Like many players in the non-Qualified Mortgage space, Deephaven Mortgage was forced to halt operations in 2020 when liquidity dried up. That was then, this is now.
Deephaven is now set to issue a $146.2 million security backed by non-QM mortgages that have seasoned for an average of nine months, a presale report from S&P Global Ratings showed. This represents the first such issuance since June for the non-QM specialist.
S&P data showed about 30% of borrowers in the pool have received some sort of forbearance, although some have since received full modification. Although this issuance is much smaller than the typical balance from Deephaven (about $400 million per MBS in 2019 and beginning of 2020), this officially marks its return to the market.
Last spring, Deephaven, one of the first lenders in the non-QM market, announced it was laying off all workers and closing all operations. Many borrowers who had their files in processing and underwriting at Deephaven were placed in limbo and couldn’t close their loans, forcing them to find another lender or start the process over again.
But this was the same fate faced by non-QM lenders across the mortgage industry. After seeing an increase in activity over the past two years, a number of wholesale lenders suddenly suspended non-QM funding in March or tightened their standards on acceptable FICO scores. In fact, overnight, non-QM disappeared from the market.
HousingWire recently spoke with Mike Fierman, managing partner and co-CEO of Angel Oak, about the non-QM lending outlook for 2021 and how Angel Oak’s “originate to hold” model benefits originators.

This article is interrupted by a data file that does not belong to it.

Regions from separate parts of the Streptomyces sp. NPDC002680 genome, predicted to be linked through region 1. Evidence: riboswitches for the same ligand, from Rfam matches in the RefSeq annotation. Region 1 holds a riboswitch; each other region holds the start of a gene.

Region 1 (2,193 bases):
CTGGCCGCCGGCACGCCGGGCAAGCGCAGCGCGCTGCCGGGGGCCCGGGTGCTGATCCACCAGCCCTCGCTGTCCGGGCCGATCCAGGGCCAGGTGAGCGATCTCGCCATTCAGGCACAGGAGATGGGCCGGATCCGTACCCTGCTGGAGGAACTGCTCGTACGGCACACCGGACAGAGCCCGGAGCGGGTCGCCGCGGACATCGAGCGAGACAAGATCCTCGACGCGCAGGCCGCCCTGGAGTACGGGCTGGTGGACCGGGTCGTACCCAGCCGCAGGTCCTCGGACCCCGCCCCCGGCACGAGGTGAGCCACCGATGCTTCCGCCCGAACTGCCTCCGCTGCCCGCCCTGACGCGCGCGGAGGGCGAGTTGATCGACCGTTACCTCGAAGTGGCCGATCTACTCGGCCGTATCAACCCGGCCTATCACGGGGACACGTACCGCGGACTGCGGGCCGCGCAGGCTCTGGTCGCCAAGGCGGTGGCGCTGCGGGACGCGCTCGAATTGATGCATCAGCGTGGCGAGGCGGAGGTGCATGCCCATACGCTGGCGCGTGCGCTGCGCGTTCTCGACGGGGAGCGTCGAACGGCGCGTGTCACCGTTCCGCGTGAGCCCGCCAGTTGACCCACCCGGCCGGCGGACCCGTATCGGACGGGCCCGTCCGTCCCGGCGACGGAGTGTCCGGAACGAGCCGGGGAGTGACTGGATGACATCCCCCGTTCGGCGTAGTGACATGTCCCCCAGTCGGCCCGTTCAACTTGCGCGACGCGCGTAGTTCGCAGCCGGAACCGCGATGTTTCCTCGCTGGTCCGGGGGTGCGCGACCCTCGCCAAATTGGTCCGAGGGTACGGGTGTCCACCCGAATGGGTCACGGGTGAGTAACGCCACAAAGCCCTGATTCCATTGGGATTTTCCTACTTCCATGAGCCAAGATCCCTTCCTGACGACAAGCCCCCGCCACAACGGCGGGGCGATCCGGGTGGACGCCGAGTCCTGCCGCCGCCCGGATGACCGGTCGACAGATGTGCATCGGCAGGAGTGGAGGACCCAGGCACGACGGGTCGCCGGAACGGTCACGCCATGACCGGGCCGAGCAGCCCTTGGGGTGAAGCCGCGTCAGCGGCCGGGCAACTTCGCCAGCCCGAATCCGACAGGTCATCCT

Presented by: Angel Oak
But now, investors are once again turning to the non-QM space. Mike Fierman, Angel Oak managing partner and co-CEO, recently told HousingWire he expects the non-QM market in 2021 to grow quickly as the economy recovers from the pandemic.
He noted that, in a normal year, a healthy non-QM market should report approximately $300 billion in originations per annum. In 2020, Fierman said, non-QM origination totaled around $18 billion, so there is plenty of room for growth.
The Housing Finance Policy Center’s latest credit availability index shows that mortgage credit availability was just under 5% in the third quarter of 2020, down from 5.1% in the second quarter of 2020 and the lowest it has been since the introduction of the index.
“The portfolio and private-label securities channel took on more product risk than the FVR and GSE channels during the bubble,” the Urban Institute said in its report. “After the crisis, the channel’s product and borrower risks dropped sharply. The numbers have stabilized since 2013, with product risk well below 0.5% and total risk largely in the range of 2.3% to 3%; it was 2.8% in Q3 2020. However, the PP market share has plummeted during the COVID-19 crisis, as borrowers increasingly used government or GSE channels or could not obtain a mortgage at all.”